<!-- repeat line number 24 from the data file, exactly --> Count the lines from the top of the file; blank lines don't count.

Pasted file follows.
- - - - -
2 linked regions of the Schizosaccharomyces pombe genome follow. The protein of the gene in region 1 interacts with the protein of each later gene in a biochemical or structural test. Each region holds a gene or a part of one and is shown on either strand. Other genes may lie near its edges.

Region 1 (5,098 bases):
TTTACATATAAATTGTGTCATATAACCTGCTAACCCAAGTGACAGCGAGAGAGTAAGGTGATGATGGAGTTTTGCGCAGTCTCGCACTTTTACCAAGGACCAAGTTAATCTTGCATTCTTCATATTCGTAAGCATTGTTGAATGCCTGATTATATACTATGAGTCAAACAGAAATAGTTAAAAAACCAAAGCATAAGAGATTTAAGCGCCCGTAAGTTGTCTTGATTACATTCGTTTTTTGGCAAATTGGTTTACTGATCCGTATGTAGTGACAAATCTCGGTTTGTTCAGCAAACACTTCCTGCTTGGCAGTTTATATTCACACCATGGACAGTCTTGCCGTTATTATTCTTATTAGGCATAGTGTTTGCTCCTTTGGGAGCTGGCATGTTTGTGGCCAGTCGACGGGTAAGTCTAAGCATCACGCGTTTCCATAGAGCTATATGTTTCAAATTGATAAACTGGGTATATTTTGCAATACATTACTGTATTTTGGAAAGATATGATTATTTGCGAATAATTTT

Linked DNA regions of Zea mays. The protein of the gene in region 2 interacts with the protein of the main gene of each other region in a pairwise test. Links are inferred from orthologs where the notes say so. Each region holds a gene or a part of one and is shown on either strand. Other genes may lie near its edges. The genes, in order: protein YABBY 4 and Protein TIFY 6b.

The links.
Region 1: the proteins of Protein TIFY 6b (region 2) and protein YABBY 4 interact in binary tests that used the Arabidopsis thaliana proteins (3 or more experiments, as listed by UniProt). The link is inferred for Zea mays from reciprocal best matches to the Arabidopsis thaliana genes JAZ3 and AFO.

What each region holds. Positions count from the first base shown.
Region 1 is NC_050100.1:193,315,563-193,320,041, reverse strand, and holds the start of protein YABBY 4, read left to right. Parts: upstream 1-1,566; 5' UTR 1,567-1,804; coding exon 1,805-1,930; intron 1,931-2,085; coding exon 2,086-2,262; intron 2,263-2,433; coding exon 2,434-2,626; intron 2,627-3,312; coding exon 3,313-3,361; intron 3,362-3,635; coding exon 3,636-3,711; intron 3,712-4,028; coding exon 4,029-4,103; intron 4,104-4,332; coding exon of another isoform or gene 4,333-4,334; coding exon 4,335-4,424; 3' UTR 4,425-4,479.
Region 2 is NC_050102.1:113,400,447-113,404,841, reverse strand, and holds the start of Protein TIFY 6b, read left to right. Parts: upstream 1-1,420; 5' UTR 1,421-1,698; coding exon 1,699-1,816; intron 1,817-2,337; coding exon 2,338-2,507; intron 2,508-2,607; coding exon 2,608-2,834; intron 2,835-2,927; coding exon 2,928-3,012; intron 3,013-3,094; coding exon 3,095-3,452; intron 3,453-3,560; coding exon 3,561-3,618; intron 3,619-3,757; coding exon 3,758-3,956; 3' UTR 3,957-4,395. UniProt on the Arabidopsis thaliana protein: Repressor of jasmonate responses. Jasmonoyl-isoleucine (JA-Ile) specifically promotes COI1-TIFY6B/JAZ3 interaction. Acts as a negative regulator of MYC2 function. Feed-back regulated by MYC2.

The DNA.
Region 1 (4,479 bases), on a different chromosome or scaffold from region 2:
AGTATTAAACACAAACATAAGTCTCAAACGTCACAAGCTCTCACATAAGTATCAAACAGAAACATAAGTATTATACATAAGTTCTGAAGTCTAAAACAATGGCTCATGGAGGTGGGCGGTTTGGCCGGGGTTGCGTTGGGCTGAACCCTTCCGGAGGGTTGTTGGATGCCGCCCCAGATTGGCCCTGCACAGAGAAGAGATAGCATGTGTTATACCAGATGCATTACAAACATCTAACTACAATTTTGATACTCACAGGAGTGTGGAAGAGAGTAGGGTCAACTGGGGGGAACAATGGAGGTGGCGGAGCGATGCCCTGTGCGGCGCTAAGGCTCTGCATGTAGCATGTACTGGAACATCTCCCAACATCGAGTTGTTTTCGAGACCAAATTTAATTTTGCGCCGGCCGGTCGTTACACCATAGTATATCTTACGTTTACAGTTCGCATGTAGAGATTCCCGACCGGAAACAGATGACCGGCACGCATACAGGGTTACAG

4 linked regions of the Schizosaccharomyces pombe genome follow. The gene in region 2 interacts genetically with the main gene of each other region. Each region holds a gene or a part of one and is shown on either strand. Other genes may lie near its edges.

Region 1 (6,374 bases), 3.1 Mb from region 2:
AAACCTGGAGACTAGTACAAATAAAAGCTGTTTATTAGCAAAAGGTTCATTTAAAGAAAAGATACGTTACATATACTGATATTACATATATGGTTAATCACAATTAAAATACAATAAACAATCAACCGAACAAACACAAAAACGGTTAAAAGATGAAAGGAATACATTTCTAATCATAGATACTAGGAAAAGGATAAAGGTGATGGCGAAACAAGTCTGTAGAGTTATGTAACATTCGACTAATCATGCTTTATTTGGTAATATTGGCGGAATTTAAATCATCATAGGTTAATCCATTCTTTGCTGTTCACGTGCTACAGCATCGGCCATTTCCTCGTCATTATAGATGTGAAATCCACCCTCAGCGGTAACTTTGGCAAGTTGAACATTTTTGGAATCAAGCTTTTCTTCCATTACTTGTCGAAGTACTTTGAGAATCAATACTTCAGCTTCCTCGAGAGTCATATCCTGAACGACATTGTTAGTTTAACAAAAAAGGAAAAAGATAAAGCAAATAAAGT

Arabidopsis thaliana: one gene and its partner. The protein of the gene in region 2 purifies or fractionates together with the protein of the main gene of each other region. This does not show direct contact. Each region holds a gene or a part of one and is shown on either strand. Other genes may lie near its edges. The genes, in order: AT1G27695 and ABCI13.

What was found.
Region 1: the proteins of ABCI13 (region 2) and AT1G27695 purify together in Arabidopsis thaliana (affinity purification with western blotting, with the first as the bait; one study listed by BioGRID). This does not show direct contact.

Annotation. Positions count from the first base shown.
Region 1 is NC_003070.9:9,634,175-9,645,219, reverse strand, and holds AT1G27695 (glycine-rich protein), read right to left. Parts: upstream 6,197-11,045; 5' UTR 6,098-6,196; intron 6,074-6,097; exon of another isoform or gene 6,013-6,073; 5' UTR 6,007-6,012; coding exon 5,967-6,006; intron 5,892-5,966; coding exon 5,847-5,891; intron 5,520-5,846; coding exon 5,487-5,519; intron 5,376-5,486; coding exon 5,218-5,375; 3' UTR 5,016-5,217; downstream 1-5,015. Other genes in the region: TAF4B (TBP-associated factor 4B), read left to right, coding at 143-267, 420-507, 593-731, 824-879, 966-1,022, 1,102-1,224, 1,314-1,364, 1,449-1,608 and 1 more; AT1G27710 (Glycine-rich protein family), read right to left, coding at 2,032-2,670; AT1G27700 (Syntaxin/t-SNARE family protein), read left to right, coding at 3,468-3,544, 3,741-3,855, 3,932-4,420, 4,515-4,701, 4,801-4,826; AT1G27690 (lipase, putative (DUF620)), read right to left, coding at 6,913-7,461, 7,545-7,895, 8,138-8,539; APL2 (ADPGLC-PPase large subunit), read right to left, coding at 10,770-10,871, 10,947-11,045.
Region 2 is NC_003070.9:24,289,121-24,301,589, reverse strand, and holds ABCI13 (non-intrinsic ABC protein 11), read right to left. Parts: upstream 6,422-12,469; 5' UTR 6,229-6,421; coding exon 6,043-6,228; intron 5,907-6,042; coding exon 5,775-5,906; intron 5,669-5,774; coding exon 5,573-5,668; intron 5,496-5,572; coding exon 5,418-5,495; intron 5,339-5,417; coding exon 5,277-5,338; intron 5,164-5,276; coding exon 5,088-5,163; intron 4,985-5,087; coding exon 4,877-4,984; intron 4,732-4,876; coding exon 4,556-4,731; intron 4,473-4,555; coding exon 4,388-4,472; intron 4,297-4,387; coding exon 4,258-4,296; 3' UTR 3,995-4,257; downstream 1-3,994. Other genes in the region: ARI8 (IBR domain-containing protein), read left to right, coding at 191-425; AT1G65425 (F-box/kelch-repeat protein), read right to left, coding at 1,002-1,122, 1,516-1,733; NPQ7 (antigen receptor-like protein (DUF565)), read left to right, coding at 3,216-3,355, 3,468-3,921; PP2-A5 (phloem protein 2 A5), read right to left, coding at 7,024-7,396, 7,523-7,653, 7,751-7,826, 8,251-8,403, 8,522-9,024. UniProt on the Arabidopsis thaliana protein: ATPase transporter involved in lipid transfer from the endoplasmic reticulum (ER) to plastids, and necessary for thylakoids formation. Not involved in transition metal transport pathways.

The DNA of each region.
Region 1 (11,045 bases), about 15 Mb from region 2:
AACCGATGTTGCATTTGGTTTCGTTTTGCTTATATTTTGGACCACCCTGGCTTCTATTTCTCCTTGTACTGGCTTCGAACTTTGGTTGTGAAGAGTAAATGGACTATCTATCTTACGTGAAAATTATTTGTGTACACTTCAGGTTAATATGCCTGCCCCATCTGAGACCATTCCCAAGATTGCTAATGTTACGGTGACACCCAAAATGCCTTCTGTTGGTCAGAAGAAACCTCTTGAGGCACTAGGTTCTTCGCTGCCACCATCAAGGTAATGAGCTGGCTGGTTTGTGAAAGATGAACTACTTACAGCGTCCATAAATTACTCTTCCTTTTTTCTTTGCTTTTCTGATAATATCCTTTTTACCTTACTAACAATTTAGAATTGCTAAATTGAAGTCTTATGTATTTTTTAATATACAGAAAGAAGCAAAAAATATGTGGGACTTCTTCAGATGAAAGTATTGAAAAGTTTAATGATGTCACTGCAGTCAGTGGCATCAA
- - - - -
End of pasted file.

AACCGATGTTGCATTTGGTTTCGTTTTGCTTATATTTTGGACCACCCTGGCTTCTATTTCTCCTTGTACTGGCTTCGAACTTTGGTTGTGAAGAGTAAATGGACTATCTATCTTACGTGAAAATTATTTGTGTACACTTCAGGTTAATATGCCTGCCCCATCTGAGACCATTCCCAAGATTGCTAATGTTACGGTGACACCCAAAATGCCTTCTGTTGGTCAGAAGAAACCTCTTGAGGCACTAGGTTCTTCGCTGCCACCATCAAGGTAATGAGCTGGCTGGTTTGTGAAAGATGAACTACTTACAGCGTCCATAAATTACTCTTCCTTTTTTCTTTGCTTTTCTGATAATATCCTTTTTACCTTACTAACAATTTAGAATTGCTAAATTGAAGTCTTATGTATTTTTTAATATACAGAAAGAAGCAAAAAATATGTGGGACTTCTTCAGATGAAAGTATTGAAAAGTTTAATGATGTCACTGCAGTCAGTGGCATCAA